From the quixotic mind of Lorenzo Gigliotti 
- The Random Times
Contents
Today is Friday, December 15, 2017

Random thoughts from a quixotic mind.*

Religion, Science & Faith -- Art and Technology -- 
...an expression of one's soul
Click Art and Technology
Less Perfection is Perfect

"...an expression of one's soul."

It has been said, "Art is an expression of one's soul." The statement is especially true when art is produced to fulfill a personal creative need and is not simply a project for hire. Sometimes a creative piece can be so profound that it acquires a level of expression exceeding our own consciousness, conveying not only an image or a concept, but also the ability to touch the viewer's soul.

Low Tech Art vs. High Tech Art

[Sculpture: Peppe Orlando - Italy]
Though this column is usually very enthusiastic regarding high-tech, low-tech art, utilizing more traditional tools and methods, is perhaps the more expressive and the more beautiful. Today we are bombarded by images of perfection. Magazine covers and advertising images have become "perfect" -- i.e. fashion models in photos have no creases, natural body fat is edited out and skin is made to look flawless -- an apple is made redder; orange skins have no texture deviations and bananas are a perfect yellow...

With a computer even a small child can produce perfect pictures, with smooth lines, straight edges and nice even curves. Because the rendering device is so sophisticated, the child' s true manual ability to create has been enhanced, so much so, that the image that he or she has created has more to do with the computer assistance than with the child's hand. This doesn't diminish the child's idea of creating an image, but somehow the product seems less genuine than a cute, albeit crooked, drawing that he or she would produce using crayons and paper...

So how does this fit in with technology and art?

Actor Steve McQueen was featured in a Ford Mustang commercial over 20 years after his passing.
[Photo: Ford Motor Co.]
Well the obvious answer is that new programs and software are being produced everyday, which allow artists to create images and objects that have, up until now, either been dreams or beyond comprehension. The various media that are being employed today are allowing all of the various art disciplines to enter territories that were only thoughts ten years ago. For the last several years it has been possible to extract images from old movies and digitally add them into new scenes. We have long dead movie stars appearing in commercials selling beer to driving new cars. Thus far we've just scratched the surface.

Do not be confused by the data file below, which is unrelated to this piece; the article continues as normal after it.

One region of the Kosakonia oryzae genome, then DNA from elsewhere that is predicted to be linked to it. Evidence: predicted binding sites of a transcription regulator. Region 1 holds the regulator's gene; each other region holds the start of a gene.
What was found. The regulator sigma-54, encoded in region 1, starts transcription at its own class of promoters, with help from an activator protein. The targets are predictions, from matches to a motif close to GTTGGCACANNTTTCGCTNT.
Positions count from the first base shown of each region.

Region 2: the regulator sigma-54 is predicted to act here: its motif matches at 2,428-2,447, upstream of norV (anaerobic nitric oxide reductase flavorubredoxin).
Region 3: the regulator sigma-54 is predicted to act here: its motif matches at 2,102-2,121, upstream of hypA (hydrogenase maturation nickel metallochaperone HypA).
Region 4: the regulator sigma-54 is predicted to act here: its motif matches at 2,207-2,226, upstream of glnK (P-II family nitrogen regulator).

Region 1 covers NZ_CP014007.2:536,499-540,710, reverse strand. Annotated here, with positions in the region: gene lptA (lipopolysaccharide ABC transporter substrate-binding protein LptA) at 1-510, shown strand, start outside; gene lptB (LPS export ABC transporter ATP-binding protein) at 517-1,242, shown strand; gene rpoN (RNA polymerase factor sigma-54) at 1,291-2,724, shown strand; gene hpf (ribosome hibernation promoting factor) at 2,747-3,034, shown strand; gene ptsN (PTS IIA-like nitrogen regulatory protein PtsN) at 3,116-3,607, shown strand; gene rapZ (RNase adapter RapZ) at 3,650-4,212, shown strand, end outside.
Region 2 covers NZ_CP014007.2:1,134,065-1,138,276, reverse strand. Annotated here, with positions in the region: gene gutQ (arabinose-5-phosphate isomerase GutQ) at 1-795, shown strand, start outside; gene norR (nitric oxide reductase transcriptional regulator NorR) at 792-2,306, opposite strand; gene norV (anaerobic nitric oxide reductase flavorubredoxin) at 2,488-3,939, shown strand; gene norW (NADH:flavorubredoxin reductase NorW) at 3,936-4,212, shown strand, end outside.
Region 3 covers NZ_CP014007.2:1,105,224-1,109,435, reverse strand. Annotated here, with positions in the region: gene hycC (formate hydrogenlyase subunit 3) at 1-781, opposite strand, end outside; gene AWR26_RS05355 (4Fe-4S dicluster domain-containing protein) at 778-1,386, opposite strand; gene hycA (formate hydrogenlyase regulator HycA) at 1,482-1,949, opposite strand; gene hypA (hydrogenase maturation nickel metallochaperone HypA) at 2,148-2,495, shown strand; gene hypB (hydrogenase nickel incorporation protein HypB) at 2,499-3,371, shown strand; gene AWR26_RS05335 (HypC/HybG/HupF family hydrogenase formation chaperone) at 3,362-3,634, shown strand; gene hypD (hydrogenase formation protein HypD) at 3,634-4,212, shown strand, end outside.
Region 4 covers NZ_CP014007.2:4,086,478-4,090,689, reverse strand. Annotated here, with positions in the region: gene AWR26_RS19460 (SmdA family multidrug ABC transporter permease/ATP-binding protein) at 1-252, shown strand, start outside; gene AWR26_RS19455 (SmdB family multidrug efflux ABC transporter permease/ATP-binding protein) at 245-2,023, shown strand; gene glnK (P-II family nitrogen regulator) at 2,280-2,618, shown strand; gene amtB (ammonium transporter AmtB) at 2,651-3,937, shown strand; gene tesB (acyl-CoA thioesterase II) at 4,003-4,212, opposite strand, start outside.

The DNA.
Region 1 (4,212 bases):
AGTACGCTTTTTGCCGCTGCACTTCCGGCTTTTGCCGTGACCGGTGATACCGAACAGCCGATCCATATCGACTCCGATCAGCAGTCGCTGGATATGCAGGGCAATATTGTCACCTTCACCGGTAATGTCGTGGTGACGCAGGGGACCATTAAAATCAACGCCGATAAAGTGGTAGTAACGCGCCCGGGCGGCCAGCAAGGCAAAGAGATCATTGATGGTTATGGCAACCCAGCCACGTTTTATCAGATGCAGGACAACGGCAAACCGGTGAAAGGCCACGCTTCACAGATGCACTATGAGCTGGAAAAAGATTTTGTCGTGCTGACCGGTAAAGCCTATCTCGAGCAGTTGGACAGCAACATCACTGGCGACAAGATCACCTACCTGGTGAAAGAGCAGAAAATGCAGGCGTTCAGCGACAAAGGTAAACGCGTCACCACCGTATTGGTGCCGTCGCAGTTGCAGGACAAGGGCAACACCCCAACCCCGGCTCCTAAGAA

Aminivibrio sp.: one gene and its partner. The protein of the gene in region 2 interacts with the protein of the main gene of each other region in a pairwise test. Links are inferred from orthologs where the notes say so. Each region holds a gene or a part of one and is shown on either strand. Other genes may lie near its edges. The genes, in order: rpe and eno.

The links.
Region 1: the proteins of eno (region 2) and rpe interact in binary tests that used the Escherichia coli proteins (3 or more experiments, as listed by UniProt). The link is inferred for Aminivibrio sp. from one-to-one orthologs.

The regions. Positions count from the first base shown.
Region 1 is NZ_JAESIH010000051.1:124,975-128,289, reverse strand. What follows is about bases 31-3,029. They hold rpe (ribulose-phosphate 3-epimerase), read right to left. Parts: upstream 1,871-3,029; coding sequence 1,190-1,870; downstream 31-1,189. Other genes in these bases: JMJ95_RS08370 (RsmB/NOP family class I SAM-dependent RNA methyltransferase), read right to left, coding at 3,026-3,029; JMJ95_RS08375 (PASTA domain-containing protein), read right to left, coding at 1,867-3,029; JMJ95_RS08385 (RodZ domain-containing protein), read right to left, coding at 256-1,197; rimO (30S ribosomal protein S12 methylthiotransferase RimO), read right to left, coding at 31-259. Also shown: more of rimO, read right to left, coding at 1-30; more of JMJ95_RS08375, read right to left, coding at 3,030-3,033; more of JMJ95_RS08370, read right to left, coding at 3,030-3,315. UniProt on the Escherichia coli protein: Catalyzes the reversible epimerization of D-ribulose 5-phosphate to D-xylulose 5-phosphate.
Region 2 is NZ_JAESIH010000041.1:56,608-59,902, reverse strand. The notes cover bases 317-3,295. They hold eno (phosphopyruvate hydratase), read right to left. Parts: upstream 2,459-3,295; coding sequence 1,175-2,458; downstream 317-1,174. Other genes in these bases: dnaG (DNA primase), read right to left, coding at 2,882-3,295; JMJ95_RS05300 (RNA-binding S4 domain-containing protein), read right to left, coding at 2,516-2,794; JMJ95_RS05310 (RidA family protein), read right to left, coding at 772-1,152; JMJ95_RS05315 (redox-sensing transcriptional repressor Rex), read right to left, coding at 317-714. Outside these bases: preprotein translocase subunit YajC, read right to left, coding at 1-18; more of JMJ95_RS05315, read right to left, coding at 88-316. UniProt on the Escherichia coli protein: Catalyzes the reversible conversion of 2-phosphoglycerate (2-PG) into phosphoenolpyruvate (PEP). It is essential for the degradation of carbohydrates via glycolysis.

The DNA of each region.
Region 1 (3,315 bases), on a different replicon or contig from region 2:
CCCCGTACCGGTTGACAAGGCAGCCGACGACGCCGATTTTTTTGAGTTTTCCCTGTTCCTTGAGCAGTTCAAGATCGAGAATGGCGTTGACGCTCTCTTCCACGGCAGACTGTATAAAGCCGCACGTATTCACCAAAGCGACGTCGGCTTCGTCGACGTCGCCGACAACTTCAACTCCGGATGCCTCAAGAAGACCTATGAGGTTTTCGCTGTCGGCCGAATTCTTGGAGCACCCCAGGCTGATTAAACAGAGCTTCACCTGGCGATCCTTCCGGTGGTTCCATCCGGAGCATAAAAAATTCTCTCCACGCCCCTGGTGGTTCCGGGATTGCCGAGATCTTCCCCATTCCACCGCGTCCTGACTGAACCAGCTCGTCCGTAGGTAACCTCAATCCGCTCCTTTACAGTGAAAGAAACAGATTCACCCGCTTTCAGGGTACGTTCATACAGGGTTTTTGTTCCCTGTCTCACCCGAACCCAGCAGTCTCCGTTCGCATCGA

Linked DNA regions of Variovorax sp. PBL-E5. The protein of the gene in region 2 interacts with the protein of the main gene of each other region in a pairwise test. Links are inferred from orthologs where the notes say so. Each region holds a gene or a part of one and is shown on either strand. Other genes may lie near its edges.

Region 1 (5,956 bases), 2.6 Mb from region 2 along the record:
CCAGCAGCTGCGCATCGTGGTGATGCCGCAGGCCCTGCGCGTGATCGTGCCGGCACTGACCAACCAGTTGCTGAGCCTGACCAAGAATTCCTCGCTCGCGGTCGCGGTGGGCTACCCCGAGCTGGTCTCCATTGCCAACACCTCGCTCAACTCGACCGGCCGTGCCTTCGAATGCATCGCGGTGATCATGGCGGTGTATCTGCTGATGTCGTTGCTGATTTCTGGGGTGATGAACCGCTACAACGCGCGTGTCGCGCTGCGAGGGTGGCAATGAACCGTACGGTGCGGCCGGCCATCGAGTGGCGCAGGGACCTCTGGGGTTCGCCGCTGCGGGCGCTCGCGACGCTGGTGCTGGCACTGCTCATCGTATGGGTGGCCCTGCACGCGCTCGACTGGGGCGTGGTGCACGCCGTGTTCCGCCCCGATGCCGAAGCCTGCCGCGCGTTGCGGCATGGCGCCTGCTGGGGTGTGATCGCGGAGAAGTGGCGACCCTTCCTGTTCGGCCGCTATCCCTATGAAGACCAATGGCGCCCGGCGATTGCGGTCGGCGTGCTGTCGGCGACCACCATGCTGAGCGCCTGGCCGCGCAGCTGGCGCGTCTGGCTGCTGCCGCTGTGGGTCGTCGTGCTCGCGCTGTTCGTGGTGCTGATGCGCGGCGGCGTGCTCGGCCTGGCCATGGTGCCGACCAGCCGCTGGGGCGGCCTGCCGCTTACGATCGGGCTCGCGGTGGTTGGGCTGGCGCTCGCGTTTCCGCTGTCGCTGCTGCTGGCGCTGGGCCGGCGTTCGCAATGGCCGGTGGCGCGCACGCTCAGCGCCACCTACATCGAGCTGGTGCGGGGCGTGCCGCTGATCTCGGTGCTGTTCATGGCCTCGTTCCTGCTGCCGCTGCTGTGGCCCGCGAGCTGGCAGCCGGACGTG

Dead Actors Acting in New Films?

It is now possible to create digital images of long dead movie stars, acting in new motion pictures. Let's take a well-known movie star of the past such as Clark Gable. If we were to take every existing frame of film footage, as well as, every sound byte produced by Mr. Gable and database it, software could rebuild a digital Clark Gable that could be manipulated to say or do almost anything. I'm not talking about reusing existing footage, but rather taking every movement, gesture and nuance and building new combinations of movement based on the databased information. Rhythmic and inflection analysis could produce the proper timing to give the digital Clark Gable the ability to mimic characteristic movement or even invent new movement based on the data and deliver new lines in such a natural manner that it would be very difficult to distinguish the digital from the original actor. Many of these past actors could become more productive and profitable after life than they were while they were alive.

Creating perfection...

A few years ago Al Pacino starred in a movie called "Simone" about a completely virtual actress created by software. Simone was a composite of the many different ideal attributes of real actresses. She was considered to be perfect. The movie was a "dramedy" and though it contained a number of interesting situations, it left many issues unaddressed and questions unasked. The film was a box-office "under-achiever" thus a similar project asking more poignant questions may never happen. The fictional technology of that 2002 film is so close to reality now that a "real" and convincing virtual Simone-like actor may appear soon.

Back to the topic... art and technology...

...sometimes the proximity of the hand to the finished product can be most compelling.

[Sculpture: Peppe Orlando - Italy]
While computerized forms of art are creating awe and flawless ideals, more traditional art forms will no-doubt become more interesting -- the same way that a "hand-addressed" envelope gets more attention these days than a machine-produced address label. Less perfection can be perfect, in that some things can almost be better conveyed through more traditional methods. A painter's stroke or a sculptor's finish -- each can make a connection with the viewer on a more visceral almost ethereal level. While the machine can produce ideals and perfection -- eventually it also produces a clinical sterility. It is very easy to get caught up in the excitement of the technological advancements that have been made in art production. It does allow us to delve into creative areas that are yet to be discovered, but it is equally important to realize that sometimes the proximity of the hand to the finished product can be most compelling.





Bibliographic Entry

Gigliotti, Lorenzo. "Art and Technology, Less Perfection is Perfect." The Random Times
Volume 1. #21 (2005): 7 pars. 15 Dec. 2017 <http://www.therandomtimes.com>.

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